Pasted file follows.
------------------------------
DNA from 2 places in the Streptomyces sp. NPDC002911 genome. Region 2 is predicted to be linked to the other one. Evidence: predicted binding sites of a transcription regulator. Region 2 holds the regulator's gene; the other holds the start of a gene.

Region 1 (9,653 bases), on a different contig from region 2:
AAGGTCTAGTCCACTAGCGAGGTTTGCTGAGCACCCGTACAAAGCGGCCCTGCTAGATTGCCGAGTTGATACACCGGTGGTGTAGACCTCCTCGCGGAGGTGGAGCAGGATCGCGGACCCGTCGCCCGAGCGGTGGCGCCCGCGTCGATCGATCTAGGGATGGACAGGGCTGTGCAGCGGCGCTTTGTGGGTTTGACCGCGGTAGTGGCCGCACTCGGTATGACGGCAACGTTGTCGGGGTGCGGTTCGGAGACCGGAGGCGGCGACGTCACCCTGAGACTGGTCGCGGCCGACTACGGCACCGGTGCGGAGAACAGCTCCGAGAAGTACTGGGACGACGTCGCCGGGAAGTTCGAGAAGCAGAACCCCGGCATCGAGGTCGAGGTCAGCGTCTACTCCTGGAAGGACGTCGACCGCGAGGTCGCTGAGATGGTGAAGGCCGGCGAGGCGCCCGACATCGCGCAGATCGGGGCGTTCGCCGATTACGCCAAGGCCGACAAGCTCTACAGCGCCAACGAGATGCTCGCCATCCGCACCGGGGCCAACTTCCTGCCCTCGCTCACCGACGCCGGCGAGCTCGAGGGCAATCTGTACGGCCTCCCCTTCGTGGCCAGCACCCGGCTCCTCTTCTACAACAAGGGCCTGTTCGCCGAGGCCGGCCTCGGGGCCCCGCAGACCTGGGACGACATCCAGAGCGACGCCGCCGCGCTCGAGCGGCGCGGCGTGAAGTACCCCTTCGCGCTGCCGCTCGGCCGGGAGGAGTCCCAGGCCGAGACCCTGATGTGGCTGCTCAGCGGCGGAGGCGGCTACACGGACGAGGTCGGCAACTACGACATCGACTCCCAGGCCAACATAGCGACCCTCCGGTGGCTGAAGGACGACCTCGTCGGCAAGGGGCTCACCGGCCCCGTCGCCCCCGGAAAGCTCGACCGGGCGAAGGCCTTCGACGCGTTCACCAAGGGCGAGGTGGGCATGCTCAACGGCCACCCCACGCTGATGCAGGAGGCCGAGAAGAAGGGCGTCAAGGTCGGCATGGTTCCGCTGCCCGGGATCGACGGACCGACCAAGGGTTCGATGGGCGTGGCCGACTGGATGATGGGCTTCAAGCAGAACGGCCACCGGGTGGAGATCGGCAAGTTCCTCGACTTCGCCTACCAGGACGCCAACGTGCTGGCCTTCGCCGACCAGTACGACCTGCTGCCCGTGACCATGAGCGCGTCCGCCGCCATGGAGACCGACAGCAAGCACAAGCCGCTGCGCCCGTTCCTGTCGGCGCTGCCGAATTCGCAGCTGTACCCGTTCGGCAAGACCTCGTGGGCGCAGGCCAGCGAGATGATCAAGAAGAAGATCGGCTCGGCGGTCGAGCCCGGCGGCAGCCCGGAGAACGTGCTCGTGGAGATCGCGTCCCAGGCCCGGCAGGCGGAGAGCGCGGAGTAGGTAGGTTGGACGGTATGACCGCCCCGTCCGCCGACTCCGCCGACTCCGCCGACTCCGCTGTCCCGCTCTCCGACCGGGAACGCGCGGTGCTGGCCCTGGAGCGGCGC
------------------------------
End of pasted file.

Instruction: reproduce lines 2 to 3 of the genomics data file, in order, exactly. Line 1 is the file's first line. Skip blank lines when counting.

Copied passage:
Region 1 (9,653 bases), on a different contig from region 2:
AAGGTCTAGTCCACTAGCGAGGTTTGCTGAGCACCCGTACAAAGCGGCCCTGCTAGATTGCCGAGTTGATACACCGGTGGTGTAGACCTCCTCGCGGAGGTGGAGCAGGATCGCGGACCCGTCGCCCGAGCGGTGGCGCCCGCGTCGATCGATCTAGGGATGGACAGGGCTGTGCAGCGGCGCTTTGTGGGTTTGACCGCGGTAGTGGCCGCACTCGGTATGACGGCAACGTTGTCGGGGTGCGGTTCGGAGACCGGAGGCGGCGACGTCACCCTGAGACTGGTCGCGGCCGACTACGGCACCGGTGCGGAGAACAGCTCCGAGAAGTACTGGGACGACGTCGCCGGGAAGTTCGAGAAGCAGAACCCCGGCATCGAGGTCGAGGTCAGCGTCTACTCCTGGAAGGACGTCGACCGCGAGGTCGCTGAGATGGTGAAGGCCGGCGAGGCGCCCGACATCGCGCAGATCGGGGCGTTCGCCGATTACGCCAAGGCCGACAAGCTCTACAGCGCCAACGAGATGCTCGCCATCCGCACCGGGGCCAACTTCCTGCCCTCGCTCACCGACGCCGGCGAGCTCGAGGGCAATCTGTACGGCCTCCCCTTCGTGGCCAGCACCCGGCTCCTCTTCTACAACAAGGGCCTGTTCGCCGAGGCCGGCCTCGGGGCCCCGCAGACCTGGGACGACATCCAGAGCGACGCCGCCGCGCTCGAGCGGCGCGGCGTGAAGTACCCCTTCGCGCTGCCGCTCGGCCGGGAGGAGTCCCAGGCCGAGACCCTGATGTGGCTGCTCAGCGGCGGAGGCGGCTACACGGACGAGGTCGGCAACTACGACATCGACTCCCAGGCCAACATAGCGACCCTCCGGTGGCTGAAGGACGACCTCGTCGGCAAGGGGCTCACCGGCCCCGTCGCCCCCGGAAAGCTCGACCGGGCGAAGGCCTTCGACGCGTTCACCAAGGGCGAGGTGGGCATGCTCAACGGCCACCCCACGCTGATGCAGGAGGCCGAGAAGAAGGGCGTCAAGGTCGGCATGGTTCCGCTGCCCGGGATCGACGGACCGACCAAGGGTTCGATGGGCGTGGCCGACTGGATGATGGGCTTCAAGCAGAACGGCCACCGGGTGGAGATCGGCAAGTTCCTCGACTTCGCCTACCAGGACGCCAACGTGCTGGCCTTCGCCGACCAGTACGACCTGCTGCCCGTGACCATGAGCGCGTCCGCCGCCATGGAGACCGACAGCAAGCACAAGCCGCTGCGCCCGTTCCTGTCGGCGCTGCCGAATTCGCAGCTGTACCCGTTCGGCAAGACCTCGTGGGCGCAGGCCAGCGAGATGATCAAGAAGAAGATCGGCTCGGCGGTCGAGCCCGGCGGCAGCCCGGAGAACGTGCTCGTGGAGATCGCGTCCCAGGCCCGGCAGGCGGAGAGCGCGGAGTAGGTAGGTTGGACGGTATGACCGCCCCGTCCGCCGACTCCGCCGACTCCGCCGACTCCGCTGTCCCGCTCTCCGACCGGGAACGCGCGGTGCTGGCCCTGGAGCGGCGC